THERE ARE Notre Dame fans — and then there’s Regis Philbin. The famed talk-show host has never been shy about sharing his passion for his alma mater — the greatest long-standing influence in his life, he says in his book How I Got This Way (HarperCollins). While on his book tour last November, Philbin stopped in Cincinnati. As a crowd of almost 1,000 fans eagerly awaited his appearance, Philbin sat down with St. Anthony Messenger to talk about his faith, his beloved university and the impact both have had on him.
Fighting Irish Spirit
“This was the first time I was left of the Hudson River, so it was quite an experience,” Philbin, a native New Yorker, recalls of his move to South Bend, Ind., in 1949. “And then to go to Notre Dame and be told over and over again what Notre Dame expects straightens you out in a hurry. It’s something you don’t forget. And I’m glad I heard it and felt the passion that most people do [there].”
Some of the most passionate people Philbin encountered while at Notre Dame were its football coaches, several of whom would become his mentors and friends. In fact, Frank Leahy, Ara Parseghian and Lou Holtz made such an impression that Philbin dedicated three chapters of his book to them.
Leahy provided Philbin his first life lesson in 1950. The team had just suffered a major upset to Purdue — its first loss in five years — and a crowd of shocked students, including Philbin, gathered outside the locker room, waiting to be consoled. “He told us … how sometimes during our lives, we, too, would be defeated by something or someone,” Philbin recalls in his book. “He explained that what had occurred on the field that day should only make us … want to win even more, make us understand that that’s what life is all about. It was all about getting back up again.”
Philbin carried that lesson with him through the inevitable ups and downs of his career. “It’s been very beneficial,” he tells St. Anthony Messenger. “It makes you stronger and overcome certain losses that occur in your life that everybody goes through one time or another.” Such as? “How about job loss?” Philbin offers. “That’s happened a couple of times, so you’ve just got to do a little prayer and hope for the best. I think your religion strengthens you in that regard.”
For Philbin, Notre Dame’s influence wasn’t found just on the football field. He says it’s the religious education he’s received, first at Our Lady of Solace Grammar School and Cardinal Hayes High School in New York’s South Bronx, and then at Notre Dame, that has grounded and guided him throughout his life.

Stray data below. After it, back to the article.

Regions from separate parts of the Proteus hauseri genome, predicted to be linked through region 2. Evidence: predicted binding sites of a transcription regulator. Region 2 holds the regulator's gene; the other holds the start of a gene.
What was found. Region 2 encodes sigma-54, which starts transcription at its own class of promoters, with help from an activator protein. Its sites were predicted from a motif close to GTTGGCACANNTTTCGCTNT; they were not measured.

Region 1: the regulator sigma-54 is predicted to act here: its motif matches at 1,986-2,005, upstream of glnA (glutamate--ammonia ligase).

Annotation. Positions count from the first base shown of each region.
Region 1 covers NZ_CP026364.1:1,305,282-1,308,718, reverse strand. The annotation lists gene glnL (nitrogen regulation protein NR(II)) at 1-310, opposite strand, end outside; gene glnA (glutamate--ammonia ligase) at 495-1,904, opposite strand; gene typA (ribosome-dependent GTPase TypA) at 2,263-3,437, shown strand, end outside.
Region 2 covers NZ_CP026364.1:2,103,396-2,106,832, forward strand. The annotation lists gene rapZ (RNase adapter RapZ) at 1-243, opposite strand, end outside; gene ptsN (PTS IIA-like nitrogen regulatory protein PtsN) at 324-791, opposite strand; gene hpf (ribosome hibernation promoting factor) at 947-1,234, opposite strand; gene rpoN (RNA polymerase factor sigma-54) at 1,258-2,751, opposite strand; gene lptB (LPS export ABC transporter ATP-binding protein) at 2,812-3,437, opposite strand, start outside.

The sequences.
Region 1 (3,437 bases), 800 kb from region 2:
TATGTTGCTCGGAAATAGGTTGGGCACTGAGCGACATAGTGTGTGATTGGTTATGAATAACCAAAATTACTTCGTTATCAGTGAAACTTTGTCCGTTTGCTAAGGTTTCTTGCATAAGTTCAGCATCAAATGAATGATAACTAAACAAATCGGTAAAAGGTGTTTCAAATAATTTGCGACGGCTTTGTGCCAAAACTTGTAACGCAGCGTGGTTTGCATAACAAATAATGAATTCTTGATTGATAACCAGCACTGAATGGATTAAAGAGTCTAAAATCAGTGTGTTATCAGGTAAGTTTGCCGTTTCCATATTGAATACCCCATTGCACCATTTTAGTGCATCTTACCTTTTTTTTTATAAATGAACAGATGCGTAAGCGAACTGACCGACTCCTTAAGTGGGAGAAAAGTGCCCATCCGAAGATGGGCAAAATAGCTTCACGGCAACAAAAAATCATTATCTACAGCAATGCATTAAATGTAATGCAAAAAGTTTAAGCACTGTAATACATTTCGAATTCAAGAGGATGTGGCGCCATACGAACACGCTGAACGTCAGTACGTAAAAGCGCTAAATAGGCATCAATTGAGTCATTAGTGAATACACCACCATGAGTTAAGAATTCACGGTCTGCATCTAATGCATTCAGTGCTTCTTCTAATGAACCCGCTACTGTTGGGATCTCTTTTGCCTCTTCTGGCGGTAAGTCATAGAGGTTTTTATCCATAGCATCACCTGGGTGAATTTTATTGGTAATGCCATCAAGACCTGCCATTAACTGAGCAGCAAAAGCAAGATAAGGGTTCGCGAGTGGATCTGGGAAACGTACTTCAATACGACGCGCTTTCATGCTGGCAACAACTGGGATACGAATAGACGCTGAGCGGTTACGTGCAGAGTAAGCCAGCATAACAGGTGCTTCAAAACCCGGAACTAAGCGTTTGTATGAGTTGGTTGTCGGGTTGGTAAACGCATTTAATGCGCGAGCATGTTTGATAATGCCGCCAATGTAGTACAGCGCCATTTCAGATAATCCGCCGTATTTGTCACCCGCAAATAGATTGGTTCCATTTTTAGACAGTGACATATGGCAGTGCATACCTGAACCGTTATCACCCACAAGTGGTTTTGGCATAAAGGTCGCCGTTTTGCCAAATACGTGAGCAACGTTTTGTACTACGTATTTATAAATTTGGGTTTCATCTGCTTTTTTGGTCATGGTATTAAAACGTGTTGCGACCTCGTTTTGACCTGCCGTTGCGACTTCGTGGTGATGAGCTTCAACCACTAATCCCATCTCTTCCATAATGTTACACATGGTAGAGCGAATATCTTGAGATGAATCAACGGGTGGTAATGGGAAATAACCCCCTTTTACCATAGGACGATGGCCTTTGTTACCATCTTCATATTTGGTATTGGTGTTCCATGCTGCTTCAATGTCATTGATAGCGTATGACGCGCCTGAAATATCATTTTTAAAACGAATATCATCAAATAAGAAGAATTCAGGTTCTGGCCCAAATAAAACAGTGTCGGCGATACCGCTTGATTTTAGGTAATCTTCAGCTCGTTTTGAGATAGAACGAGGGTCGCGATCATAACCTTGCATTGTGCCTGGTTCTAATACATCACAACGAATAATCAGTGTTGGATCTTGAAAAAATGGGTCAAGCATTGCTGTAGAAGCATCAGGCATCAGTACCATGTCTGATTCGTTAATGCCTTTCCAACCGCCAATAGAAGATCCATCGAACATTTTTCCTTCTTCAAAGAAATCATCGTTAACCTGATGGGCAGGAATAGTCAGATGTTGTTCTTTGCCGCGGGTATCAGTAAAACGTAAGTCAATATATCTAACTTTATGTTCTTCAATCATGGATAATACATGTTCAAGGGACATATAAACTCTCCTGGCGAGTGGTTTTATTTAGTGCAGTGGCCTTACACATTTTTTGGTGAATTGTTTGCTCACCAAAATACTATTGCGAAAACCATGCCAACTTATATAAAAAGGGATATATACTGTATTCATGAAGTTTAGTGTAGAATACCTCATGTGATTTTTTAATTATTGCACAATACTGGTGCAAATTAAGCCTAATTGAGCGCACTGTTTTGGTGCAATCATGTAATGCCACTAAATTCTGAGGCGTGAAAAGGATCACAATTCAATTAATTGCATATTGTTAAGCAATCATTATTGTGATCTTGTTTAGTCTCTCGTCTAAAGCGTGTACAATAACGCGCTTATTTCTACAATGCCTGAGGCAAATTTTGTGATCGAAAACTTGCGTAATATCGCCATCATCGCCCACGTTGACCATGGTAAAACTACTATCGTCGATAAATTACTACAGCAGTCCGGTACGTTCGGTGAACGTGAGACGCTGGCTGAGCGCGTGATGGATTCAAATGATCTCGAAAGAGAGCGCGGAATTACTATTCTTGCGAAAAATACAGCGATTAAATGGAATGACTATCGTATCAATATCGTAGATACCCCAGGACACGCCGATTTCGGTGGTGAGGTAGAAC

“I think it solidified me, disciplined me and taught me an awful lot,” Philbin said while appearing on the TV show The Sunday Mass with New York’s Cardinal Timothy M. Dolan on Christmas Day 2009. “Everything I am right now I attribute to the 16 years I spent in Catholic education. This was great training for the life that followed. I don’t think other schools duplicate that in so many ways.”
How He Got Here
Regis Francis Xavier Philbin’s interest in show business sparked as a child. Listening to Bing Crosby croon on the radio every night, the altar server had visions of a singing career. But it was the Depression, times were tough, and at the urging of his parents to find his calling, he majored in sociology at the University of Notre Dame.
Although Philbin did finally admit to his parents his singing aspirations on the eve of his college graduation (and at their disapproval chose a career in television instead), he urges others not to delay their pursuit of their dreams. “You’ve got to tell everybody what you want to do so that maybe somewhere along the lines, somebody can help you achieve that,” he says. “But if you keep it quiet, no one will ever know about it and you will not succeed.” Philbin was in his late 50s before his road to success really began.
Following a two-year stint in the Navy after graduation, in which he was assigned to an LSM squadron in San Diego, inspecting inventory and advising supply officers, Philbin was ready to talk to just about anyone who could help him succeed. He worked his way through entry-level jobs on both coasts until his first break came with a Saturday night talk show in San Diego, where he modeled his icon Jack Paar, The Tonight Show host from 1957 to 1962, and formed the “host chat” style of conversation he’s so well-known for today.
In one of many twists of fate he’d encounter throughout his life, a glowing approval from newspaper gossip columnist Walter Winchell after appearing on Philbin’s show prompted producers of The Steve Allen Show to call on Philbin when Steve Allen retired as host in 1964. Philbin’s first job was as a studio page for The Tonight Show with Allen in New York nine years prior.
As Leahy forewarned, however, defeat would follow, with the show’s cancellation after just a few weeks. But as Leahy also advised, better times would come, and he was right when, three years later, Joey Bishop called.
Even as he progressed in the business, Philbin was never certain where his true talent lay. When he took over Allen’s post on the show, the inevitable question of “Why you?” plagued him.
Bishop answered that question in his first meeting with Philbin in 1967, telling him he was a good listener, and because of that, he wanted him as his sidekick. Philbin stayed true to his talent, each night sitting on stage and listening as Bishop interviewed guests from John Wayne and Kirk Douglas to the Rat Pack’s Dean Martin and Sammy Davis Jr. The night Bing Crosby was a guest, however, Bishop urged Philbin not only to speak, but also to sing, to his childhood idol. Relying on the tune he knew so well from his nights by the radio, Philbin launched into “Pennies From Heaven” and fulfilled a dream.